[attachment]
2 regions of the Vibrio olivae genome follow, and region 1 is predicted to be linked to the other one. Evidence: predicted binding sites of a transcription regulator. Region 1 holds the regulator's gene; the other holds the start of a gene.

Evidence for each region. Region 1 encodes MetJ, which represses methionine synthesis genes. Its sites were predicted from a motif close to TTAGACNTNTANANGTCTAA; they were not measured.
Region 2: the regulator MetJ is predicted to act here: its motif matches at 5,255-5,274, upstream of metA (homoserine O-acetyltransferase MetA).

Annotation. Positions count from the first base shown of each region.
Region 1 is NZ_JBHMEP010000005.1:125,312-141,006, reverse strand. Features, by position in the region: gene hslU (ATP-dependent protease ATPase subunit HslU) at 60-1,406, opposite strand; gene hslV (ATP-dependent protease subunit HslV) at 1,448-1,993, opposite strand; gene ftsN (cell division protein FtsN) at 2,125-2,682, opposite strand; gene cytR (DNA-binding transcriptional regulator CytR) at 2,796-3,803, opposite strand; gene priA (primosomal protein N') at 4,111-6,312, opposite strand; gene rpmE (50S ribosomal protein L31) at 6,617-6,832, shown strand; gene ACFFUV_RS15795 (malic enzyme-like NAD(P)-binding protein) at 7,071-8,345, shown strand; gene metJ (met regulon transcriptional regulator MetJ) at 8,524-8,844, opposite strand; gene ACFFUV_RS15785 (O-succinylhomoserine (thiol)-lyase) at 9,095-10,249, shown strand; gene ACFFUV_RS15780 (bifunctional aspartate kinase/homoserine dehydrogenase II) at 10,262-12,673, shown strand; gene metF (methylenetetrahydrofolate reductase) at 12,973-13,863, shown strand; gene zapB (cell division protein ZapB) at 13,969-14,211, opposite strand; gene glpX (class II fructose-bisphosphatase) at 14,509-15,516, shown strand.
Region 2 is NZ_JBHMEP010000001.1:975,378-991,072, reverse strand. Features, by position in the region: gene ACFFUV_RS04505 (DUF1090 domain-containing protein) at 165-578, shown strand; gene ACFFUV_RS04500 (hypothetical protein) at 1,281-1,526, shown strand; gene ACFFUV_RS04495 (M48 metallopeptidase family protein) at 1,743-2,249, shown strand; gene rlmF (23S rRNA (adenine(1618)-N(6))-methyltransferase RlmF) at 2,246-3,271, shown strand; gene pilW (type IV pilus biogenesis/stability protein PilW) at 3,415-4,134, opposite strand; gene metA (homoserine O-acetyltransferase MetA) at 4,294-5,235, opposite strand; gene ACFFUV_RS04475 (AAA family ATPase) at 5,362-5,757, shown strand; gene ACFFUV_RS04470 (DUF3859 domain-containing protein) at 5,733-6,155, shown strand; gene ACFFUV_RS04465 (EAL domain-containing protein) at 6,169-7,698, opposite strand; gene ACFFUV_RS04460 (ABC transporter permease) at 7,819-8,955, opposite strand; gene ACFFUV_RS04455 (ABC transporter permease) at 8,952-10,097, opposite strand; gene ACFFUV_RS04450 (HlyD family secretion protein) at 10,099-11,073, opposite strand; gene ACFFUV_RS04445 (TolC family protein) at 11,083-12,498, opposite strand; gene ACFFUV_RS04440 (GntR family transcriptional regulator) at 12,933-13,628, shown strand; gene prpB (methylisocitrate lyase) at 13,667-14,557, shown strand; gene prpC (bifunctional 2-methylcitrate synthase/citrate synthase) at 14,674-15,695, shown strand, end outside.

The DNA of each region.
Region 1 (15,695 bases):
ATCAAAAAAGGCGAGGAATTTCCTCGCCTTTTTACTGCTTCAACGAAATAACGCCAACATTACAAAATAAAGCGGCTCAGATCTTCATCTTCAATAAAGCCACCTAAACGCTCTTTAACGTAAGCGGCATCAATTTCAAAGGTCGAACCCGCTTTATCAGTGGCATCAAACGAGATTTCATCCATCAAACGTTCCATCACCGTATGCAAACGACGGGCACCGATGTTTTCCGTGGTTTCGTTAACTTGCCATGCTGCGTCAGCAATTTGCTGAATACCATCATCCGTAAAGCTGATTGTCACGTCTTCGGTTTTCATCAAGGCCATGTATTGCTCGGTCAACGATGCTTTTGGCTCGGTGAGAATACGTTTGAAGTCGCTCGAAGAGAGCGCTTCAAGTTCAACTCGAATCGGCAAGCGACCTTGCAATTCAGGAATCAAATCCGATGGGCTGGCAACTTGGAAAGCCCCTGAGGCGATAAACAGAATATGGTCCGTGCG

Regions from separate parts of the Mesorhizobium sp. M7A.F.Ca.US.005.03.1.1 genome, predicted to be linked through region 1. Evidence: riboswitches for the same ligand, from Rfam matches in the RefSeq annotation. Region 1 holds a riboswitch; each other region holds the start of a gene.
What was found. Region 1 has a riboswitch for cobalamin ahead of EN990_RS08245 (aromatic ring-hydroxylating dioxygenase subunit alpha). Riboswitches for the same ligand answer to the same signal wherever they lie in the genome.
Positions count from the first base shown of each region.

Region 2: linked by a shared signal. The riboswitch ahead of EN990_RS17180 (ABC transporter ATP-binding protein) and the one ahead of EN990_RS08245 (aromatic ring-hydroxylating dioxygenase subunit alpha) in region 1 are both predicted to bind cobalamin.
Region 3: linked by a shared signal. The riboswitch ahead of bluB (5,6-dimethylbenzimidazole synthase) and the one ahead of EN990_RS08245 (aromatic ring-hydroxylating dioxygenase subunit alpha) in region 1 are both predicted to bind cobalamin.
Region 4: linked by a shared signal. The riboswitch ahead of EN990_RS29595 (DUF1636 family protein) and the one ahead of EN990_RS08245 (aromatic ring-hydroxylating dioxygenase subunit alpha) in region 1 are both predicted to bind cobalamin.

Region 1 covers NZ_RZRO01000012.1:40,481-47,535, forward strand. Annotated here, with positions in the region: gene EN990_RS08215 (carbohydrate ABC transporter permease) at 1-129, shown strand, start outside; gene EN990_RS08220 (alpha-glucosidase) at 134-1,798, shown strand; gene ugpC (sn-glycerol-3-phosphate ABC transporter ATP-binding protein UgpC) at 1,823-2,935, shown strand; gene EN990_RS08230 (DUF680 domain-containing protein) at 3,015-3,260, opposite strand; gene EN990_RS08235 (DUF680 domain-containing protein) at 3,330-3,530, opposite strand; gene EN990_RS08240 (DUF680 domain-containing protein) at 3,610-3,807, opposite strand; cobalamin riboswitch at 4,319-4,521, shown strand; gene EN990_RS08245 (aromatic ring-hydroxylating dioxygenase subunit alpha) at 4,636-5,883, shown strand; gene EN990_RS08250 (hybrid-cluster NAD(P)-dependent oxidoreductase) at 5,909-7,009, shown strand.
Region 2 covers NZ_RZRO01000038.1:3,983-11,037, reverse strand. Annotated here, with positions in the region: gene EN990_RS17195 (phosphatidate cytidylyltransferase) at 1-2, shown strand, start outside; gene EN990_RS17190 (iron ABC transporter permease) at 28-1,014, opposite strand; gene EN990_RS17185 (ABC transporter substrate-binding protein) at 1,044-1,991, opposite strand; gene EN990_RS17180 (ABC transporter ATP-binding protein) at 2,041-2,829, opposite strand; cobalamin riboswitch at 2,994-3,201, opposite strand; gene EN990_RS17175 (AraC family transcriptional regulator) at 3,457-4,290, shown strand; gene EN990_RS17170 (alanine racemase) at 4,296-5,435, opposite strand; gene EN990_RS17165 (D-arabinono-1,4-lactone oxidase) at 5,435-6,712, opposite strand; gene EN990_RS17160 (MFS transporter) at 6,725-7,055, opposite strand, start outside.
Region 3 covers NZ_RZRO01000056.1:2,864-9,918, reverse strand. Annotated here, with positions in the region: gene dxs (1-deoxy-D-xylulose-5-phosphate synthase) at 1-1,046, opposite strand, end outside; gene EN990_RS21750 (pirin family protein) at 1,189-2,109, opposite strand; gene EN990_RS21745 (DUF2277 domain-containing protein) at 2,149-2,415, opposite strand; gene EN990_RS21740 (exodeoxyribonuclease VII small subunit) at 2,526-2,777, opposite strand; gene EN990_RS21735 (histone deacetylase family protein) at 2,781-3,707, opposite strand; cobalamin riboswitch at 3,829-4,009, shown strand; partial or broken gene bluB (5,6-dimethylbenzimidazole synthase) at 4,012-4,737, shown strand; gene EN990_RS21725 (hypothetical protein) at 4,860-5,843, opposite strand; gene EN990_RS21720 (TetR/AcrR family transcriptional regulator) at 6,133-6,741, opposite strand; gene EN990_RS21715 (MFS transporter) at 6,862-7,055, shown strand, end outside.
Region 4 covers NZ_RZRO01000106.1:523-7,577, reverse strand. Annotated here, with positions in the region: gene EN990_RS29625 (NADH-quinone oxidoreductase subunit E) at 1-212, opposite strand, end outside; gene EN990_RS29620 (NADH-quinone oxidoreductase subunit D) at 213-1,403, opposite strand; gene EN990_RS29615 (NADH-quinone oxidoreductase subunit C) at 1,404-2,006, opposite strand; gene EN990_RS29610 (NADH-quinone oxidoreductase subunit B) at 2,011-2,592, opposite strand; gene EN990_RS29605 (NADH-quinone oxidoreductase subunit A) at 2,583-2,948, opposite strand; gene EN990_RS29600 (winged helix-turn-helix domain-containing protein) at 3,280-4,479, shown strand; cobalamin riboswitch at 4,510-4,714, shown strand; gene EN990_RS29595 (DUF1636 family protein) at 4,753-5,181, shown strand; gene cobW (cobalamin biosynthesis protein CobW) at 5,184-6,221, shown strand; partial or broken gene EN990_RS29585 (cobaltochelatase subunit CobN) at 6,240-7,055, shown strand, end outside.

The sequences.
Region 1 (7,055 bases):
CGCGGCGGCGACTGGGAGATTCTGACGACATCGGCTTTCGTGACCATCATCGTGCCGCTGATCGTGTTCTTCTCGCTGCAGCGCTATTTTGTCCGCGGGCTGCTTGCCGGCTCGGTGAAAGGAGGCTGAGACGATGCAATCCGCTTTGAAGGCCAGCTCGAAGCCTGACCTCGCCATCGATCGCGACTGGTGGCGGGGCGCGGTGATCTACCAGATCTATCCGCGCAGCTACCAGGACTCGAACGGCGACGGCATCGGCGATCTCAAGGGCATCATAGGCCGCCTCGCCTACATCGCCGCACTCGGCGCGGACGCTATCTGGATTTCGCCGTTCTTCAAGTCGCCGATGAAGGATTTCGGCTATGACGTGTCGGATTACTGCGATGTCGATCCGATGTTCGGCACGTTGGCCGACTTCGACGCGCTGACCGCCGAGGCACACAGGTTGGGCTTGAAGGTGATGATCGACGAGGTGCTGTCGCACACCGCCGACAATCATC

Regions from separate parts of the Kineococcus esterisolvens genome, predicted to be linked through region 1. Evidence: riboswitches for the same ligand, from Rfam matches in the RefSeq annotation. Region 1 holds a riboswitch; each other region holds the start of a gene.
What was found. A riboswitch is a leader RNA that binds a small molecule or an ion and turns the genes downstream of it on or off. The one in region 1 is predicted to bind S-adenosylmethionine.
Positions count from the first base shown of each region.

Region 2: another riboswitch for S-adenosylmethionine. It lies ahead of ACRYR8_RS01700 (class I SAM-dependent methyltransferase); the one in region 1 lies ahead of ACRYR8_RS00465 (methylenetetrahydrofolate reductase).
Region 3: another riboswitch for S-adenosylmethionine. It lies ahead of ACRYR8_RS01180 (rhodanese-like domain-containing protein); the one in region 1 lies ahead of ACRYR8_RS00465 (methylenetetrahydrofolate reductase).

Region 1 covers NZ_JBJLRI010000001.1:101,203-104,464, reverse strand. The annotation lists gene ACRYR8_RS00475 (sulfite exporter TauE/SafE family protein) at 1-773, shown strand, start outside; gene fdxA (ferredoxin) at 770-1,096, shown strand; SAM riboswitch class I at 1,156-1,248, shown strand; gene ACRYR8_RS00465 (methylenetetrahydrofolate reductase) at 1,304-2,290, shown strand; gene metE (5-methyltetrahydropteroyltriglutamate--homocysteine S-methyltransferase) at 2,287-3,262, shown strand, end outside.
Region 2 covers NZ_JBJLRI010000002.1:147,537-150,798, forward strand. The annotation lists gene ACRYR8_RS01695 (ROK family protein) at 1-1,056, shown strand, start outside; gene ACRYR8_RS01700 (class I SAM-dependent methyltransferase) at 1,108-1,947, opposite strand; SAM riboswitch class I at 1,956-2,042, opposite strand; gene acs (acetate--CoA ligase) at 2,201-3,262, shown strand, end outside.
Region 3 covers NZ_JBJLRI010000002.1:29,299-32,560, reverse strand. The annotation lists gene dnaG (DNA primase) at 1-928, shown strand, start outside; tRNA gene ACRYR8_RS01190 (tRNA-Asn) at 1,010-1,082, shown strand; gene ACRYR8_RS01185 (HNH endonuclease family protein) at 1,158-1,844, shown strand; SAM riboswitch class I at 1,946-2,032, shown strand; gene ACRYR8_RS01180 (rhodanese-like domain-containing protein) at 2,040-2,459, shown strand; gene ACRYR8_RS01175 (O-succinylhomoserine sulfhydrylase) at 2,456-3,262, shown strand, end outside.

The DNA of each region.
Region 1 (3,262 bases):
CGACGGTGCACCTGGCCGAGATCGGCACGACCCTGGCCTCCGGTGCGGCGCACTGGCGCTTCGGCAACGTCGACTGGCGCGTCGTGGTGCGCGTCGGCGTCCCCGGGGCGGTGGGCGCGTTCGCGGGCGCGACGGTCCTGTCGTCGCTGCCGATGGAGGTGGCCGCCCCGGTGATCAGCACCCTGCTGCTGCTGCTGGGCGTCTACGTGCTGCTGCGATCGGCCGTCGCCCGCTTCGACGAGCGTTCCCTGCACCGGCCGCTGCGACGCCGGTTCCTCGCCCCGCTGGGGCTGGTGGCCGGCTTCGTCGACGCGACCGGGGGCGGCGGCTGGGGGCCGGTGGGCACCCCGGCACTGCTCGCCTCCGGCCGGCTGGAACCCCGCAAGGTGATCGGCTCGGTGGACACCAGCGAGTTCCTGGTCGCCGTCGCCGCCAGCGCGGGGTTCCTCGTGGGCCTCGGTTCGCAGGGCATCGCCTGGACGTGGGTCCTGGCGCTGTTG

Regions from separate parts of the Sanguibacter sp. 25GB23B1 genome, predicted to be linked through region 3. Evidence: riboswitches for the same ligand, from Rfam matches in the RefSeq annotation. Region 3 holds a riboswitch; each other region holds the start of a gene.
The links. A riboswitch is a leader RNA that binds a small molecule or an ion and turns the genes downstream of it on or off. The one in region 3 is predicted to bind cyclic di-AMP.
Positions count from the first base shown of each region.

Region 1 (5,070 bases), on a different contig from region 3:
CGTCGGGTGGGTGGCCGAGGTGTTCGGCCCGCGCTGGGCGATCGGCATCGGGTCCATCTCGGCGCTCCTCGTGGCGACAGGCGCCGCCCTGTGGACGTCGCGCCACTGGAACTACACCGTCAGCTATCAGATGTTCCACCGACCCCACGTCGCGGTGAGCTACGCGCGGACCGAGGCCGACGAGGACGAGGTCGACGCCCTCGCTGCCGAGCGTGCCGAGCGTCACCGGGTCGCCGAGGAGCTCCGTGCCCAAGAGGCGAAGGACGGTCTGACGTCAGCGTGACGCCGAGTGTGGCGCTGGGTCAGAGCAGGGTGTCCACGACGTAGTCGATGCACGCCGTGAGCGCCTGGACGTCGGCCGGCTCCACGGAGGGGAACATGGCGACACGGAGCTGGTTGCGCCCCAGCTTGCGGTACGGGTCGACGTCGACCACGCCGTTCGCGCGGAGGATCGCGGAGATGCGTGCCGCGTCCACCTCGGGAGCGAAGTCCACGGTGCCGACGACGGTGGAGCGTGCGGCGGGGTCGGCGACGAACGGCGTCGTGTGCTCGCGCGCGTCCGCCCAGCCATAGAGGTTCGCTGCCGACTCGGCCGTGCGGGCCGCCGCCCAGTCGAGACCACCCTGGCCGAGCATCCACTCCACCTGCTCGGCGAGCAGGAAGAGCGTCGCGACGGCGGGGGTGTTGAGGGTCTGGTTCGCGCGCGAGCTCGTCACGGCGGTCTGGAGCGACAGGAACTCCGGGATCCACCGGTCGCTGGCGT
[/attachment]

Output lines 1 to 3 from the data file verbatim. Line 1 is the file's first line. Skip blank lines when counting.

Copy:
2 regions of the Vibrio olivae genome follow, and region 1 is predicted to be linked to the other one. Evidence: predicted binding sites of a transcription regulator. Region 1 holds the regulator's gene; the other holds the start of a gene.

Evidence for each region. Region 1 encodes MetJ, which represses methionine synthesis genes. Its sites were predicted from a motif close to TTAGACNTNTANANGTCTAA; they were not measured.
Region 2: the regulator MetJ is predicted to act here: its motif matches at 5,255-5,274, upstream of metA (homoserine O-acetyltransferase MetA).